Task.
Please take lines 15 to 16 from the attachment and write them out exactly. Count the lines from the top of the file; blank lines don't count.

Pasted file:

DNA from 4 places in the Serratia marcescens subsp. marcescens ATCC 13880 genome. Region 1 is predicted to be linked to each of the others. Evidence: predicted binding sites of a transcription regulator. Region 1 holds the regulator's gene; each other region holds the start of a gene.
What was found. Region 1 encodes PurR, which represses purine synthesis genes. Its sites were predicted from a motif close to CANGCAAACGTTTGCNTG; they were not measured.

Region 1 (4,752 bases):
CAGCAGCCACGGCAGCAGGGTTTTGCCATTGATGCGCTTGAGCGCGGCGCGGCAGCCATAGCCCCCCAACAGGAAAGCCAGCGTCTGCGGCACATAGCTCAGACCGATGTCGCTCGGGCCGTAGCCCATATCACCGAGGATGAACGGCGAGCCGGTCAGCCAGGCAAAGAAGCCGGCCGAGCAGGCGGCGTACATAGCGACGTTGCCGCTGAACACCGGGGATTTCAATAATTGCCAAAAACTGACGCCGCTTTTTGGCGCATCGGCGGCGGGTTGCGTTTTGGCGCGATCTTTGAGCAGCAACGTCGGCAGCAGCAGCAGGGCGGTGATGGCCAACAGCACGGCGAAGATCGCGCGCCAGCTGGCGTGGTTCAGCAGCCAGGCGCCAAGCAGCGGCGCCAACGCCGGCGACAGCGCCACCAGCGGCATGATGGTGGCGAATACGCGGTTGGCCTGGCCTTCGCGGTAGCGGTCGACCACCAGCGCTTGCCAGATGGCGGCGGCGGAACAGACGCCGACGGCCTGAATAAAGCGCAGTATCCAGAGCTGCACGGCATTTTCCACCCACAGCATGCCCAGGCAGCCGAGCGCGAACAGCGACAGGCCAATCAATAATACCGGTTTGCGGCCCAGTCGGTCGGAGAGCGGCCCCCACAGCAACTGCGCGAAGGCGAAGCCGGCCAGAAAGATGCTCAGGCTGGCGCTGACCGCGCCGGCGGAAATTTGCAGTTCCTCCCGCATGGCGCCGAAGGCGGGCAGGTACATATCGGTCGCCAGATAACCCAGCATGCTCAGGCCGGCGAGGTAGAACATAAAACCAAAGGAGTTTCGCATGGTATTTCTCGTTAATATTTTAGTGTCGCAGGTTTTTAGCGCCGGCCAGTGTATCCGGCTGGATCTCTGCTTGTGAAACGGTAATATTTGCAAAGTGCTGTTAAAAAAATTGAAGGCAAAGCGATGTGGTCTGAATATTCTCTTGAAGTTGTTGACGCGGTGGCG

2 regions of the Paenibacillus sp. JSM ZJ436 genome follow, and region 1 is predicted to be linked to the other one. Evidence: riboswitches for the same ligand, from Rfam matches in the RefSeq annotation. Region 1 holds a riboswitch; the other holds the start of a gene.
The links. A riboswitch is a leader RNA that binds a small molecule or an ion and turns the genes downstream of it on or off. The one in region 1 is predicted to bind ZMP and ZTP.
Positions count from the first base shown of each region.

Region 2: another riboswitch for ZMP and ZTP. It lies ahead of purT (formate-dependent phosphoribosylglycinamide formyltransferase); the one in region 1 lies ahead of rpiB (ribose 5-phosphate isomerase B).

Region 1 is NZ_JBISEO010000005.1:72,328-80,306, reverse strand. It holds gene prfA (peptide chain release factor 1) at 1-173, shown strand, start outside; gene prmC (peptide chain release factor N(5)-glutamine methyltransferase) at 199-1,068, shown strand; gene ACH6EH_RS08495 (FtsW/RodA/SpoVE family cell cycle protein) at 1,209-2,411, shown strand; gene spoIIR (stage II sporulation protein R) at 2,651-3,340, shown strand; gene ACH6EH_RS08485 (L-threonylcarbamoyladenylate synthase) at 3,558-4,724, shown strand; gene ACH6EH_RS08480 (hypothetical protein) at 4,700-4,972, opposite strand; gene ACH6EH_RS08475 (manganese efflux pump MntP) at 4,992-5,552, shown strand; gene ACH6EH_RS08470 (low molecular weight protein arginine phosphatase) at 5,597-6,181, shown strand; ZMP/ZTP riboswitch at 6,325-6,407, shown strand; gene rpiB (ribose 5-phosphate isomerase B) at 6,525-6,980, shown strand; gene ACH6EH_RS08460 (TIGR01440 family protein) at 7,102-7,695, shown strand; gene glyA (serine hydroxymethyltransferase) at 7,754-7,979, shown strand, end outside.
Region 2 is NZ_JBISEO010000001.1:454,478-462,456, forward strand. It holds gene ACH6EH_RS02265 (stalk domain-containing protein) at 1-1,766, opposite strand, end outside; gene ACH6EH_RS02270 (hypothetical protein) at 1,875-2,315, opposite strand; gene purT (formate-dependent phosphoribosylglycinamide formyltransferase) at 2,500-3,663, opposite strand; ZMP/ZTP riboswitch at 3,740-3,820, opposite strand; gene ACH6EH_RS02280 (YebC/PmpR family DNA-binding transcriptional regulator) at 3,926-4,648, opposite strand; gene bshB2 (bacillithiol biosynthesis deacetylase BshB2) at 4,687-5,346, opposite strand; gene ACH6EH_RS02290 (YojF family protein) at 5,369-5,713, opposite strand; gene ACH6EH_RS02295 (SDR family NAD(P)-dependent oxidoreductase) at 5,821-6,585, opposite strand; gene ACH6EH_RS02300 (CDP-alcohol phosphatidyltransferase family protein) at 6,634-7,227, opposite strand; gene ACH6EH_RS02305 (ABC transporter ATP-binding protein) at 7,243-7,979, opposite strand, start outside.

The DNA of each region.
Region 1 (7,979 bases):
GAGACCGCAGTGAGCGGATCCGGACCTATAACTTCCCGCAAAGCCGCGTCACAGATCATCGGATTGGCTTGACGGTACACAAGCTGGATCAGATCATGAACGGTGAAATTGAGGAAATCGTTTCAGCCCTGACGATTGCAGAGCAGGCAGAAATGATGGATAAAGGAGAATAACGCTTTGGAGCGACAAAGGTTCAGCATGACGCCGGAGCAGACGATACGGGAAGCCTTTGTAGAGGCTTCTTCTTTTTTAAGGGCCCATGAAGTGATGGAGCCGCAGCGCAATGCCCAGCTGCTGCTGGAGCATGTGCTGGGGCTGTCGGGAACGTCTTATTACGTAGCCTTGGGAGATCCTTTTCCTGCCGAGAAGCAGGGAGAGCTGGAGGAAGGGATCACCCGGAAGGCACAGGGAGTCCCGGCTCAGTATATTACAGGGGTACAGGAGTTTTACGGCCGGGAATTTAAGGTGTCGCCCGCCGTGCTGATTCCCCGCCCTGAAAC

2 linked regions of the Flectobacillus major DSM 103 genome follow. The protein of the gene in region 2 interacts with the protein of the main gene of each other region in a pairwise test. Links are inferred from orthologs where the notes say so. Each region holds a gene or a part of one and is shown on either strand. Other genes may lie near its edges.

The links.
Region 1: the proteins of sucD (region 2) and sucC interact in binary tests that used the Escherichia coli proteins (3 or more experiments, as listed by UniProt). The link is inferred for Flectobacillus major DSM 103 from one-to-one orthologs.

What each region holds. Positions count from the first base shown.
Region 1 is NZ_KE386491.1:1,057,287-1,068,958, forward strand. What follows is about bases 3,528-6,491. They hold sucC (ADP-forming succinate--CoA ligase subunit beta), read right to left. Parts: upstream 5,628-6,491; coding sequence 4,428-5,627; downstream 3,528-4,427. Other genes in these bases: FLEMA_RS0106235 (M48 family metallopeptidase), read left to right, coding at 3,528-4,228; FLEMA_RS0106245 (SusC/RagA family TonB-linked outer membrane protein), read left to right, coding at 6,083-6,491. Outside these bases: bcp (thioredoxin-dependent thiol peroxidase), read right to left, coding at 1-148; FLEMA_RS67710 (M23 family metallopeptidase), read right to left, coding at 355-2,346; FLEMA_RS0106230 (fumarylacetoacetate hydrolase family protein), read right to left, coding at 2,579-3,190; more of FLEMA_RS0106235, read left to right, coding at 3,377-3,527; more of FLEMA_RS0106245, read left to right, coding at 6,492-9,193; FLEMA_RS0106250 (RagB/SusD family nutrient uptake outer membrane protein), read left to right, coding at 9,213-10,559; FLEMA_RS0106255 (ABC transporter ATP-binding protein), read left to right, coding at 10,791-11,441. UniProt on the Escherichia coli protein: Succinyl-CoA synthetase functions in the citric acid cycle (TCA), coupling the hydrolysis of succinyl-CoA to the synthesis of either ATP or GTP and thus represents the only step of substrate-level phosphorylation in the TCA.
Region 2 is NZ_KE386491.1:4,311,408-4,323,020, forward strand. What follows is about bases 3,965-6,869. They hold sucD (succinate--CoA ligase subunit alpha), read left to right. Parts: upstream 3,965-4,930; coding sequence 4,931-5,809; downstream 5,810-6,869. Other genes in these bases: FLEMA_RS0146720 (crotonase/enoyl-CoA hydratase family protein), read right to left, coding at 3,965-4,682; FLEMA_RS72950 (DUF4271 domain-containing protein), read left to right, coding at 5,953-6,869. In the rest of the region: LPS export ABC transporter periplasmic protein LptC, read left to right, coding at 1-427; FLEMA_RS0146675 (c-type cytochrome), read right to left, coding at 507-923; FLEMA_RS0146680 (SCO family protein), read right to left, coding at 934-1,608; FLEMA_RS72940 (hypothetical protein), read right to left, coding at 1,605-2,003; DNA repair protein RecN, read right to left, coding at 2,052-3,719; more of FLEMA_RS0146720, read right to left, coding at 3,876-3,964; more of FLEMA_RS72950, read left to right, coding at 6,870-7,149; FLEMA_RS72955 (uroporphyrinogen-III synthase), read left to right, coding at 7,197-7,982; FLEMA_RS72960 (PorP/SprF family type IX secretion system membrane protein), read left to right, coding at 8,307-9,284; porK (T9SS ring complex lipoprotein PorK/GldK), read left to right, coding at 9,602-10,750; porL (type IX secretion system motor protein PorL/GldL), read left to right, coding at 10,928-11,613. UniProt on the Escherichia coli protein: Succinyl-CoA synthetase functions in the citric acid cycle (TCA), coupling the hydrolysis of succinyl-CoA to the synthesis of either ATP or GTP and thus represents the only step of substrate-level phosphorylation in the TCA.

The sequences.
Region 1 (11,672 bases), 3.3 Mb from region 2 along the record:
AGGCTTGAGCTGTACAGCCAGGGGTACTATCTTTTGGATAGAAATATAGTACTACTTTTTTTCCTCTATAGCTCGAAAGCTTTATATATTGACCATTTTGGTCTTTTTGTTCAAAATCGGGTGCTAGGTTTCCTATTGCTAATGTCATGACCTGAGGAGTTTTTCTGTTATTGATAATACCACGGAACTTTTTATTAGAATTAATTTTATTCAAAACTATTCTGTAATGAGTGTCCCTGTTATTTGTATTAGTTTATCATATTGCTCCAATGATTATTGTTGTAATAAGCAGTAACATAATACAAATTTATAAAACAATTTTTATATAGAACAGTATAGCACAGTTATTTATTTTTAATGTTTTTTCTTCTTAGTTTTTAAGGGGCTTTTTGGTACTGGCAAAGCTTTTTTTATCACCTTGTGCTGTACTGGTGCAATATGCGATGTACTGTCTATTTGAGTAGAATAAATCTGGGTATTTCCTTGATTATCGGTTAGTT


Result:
The links.
Region 1: the proteins of sucD (region 2) and sucC interact in binary tests that used the Escherichia coli proteins (3 or more experiments, as listed by UniProt). The link is inferred for Flectobacillus major DSM 103 from one-to-one orthologs.